A few housekeeping reminders:
Please remember to politely phrase your requests for assistance. Everyone on the L is a volunteer and has a full-time (paying!) job, so the wonderful answers that we get usually take someone away from that regular job. We do see a lot of requests for NPR reports, attributes and the like, so keep in mind that someone had to work hard to be able to share with you. Don't make a request sound like a demand. You'll catch more flies with honey than with vinegar, as my dear Mama used to say.
Please don't send "post to the L" messages. And please DO post answers to the List so that we can all benefit.
Make your subject line as clear as possible - include your version of Meditech (Magic, C/S, 5.62, etc) as well as a module, when possible (BAR, NUR, etc). This makes it easier for everyone to efficiently manage the number of messages that we have some days. It also means nobody has to email and ask, "Magic or C/S?" which is a waste of time and resources.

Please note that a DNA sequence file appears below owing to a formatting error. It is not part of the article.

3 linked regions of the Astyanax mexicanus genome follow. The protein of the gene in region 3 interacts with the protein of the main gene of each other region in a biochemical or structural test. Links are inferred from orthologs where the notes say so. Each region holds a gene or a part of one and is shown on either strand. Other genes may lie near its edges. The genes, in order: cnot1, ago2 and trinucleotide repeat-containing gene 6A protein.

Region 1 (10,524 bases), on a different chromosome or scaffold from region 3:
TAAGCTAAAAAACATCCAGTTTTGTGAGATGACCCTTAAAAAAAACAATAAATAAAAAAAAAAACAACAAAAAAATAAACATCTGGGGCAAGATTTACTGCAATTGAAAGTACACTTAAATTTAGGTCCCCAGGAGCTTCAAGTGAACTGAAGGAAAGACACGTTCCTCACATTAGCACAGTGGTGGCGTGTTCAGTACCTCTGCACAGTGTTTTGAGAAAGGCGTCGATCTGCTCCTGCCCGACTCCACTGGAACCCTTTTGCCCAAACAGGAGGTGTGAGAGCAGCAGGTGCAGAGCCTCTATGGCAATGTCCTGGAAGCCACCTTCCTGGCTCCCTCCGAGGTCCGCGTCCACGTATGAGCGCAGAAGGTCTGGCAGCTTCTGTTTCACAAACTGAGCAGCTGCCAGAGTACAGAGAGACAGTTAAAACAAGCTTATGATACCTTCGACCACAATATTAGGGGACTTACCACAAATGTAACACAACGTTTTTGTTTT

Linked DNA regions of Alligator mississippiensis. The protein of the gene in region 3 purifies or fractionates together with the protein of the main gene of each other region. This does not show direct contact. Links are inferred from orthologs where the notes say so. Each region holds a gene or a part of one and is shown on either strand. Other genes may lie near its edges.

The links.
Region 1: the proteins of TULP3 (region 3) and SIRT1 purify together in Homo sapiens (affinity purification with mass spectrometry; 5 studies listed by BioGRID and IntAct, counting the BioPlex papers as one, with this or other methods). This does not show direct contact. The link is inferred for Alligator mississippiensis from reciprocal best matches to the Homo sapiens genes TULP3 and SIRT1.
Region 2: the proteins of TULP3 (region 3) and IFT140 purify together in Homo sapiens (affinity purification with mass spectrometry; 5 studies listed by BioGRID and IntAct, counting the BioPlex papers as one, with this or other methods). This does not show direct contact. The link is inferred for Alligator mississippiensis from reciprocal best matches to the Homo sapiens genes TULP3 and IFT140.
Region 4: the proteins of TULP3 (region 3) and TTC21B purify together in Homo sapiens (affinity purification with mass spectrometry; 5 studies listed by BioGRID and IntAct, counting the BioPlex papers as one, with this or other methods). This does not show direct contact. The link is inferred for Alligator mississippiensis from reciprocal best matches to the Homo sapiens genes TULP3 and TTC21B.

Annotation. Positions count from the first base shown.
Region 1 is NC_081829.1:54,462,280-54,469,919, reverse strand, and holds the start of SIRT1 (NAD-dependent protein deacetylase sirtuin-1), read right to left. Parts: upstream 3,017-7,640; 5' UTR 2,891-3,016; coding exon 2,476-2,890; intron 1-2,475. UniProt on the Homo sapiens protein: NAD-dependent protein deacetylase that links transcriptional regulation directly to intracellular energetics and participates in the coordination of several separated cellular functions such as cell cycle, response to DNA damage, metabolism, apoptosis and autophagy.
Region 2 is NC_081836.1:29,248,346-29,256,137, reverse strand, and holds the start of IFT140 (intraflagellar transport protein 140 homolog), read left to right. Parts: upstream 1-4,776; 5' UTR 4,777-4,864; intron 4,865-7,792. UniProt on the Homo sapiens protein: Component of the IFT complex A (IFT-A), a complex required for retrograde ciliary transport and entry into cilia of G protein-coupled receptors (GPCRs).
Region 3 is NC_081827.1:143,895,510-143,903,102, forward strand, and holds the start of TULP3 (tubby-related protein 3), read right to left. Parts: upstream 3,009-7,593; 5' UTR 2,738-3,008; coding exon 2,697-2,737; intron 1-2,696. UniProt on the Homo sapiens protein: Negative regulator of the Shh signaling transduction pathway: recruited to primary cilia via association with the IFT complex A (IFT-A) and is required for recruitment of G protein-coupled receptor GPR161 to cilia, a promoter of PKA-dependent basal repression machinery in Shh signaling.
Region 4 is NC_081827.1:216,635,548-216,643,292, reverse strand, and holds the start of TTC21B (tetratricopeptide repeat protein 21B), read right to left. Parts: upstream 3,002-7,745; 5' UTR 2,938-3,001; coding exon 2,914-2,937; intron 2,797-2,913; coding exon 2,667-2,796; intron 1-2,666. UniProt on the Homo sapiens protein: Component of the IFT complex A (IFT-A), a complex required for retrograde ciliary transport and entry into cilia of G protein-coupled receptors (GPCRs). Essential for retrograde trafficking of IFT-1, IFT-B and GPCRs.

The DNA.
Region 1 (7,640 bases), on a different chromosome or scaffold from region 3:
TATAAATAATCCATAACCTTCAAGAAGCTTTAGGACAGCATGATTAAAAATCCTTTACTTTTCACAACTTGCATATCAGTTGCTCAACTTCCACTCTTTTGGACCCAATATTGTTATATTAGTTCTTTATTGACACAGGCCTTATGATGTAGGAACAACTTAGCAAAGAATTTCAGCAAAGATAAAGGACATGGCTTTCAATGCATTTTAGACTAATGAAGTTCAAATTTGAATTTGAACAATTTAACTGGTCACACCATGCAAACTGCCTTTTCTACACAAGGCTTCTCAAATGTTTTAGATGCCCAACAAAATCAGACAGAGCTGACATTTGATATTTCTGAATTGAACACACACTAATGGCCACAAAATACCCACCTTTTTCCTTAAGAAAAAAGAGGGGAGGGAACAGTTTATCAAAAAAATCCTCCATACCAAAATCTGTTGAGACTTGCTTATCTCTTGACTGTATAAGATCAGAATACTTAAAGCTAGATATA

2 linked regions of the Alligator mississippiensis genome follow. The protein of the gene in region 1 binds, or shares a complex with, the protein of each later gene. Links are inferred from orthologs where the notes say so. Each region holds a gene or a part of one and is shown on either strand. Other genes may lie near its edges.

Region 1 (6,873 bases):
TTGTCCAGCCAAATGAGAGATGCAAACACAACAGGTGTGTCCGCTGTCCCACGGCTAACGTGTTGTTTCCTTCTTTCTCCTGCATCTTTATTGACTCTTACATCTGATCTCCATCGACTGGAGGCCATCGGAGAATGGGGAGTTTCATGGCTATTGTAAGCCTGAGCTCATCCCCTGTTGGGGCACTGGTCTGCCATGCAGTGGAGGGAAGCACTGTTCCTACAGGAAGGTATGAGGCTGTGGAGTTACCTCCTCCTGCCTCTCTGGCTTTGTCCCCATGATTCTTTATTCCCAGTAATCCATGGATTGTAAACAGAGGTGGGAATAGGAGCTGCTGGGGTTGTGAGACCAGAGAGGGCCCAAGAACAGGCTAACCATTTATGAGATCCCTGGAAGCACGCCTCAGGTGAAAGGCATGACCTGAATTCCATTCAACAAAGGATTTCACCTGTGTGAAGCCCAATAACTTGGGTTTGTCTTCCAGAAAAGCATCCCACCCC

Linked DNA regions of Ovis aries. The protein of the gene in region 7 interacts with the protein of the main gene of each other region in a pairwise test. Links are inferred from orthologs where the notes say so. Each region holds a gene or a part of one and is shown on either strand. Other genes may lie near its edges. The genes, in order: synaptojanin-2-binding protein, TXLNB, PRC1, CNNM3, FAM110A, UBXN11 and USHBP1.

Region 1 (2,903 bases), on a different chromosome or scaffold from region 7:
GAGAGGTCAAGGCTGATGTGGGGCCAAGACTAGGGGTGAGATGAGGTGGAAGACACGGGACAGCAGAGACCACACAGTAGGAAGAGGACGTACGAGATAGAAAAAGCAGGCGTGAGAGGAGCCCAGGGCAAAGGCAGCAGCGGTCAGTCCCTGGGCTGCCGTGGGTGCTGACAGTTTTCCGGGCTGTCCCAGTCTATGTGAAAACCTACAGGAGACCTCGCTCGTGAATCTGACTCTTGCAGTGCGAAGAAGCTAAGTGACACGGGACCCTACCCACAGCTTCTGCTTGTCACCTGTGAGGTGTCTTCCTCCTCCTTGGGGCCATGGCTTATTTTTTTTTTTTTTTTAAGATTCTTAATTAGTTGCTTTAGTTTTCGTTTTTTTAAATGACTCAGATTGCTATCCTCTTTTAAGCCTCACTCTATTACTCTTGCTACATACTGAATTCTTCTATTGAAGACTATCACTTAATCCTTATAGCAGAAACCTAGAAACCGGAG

Yes, the list is "text only", so pictures don't show up. That means you can't send a screen shot for an example. No, we're not going to debate this again. :-) It is what it is. Screen shots and other attachments may make it to the original requester, but usually not to the entire list.
.npr attachments are accepted through the list filters, so you can send .npr reports.
Our list represents a huge number of facilities as well as vendors. I imagine that virtually every department within a hospital is also represented, so there is a variety of topics and posts. Explain your issue as clearly as possible so that the most number of readers will be able to assist you.
As is everywhere on the internet (except Meditech), writing with CAPS ON is the equivalent of YELLING AT SOMEONE. We're a clinical, financial, administrative and techie bunch, so following a few basic guidelines helps get your message across to everyone.
Please let me know if you have any questions.
Contact Admin: Gil Arnold
The secret of health for both mind and body is not to mourn for the past, worry about the future, or anticipate troubles, but to live in the present moment wisely and earnestly.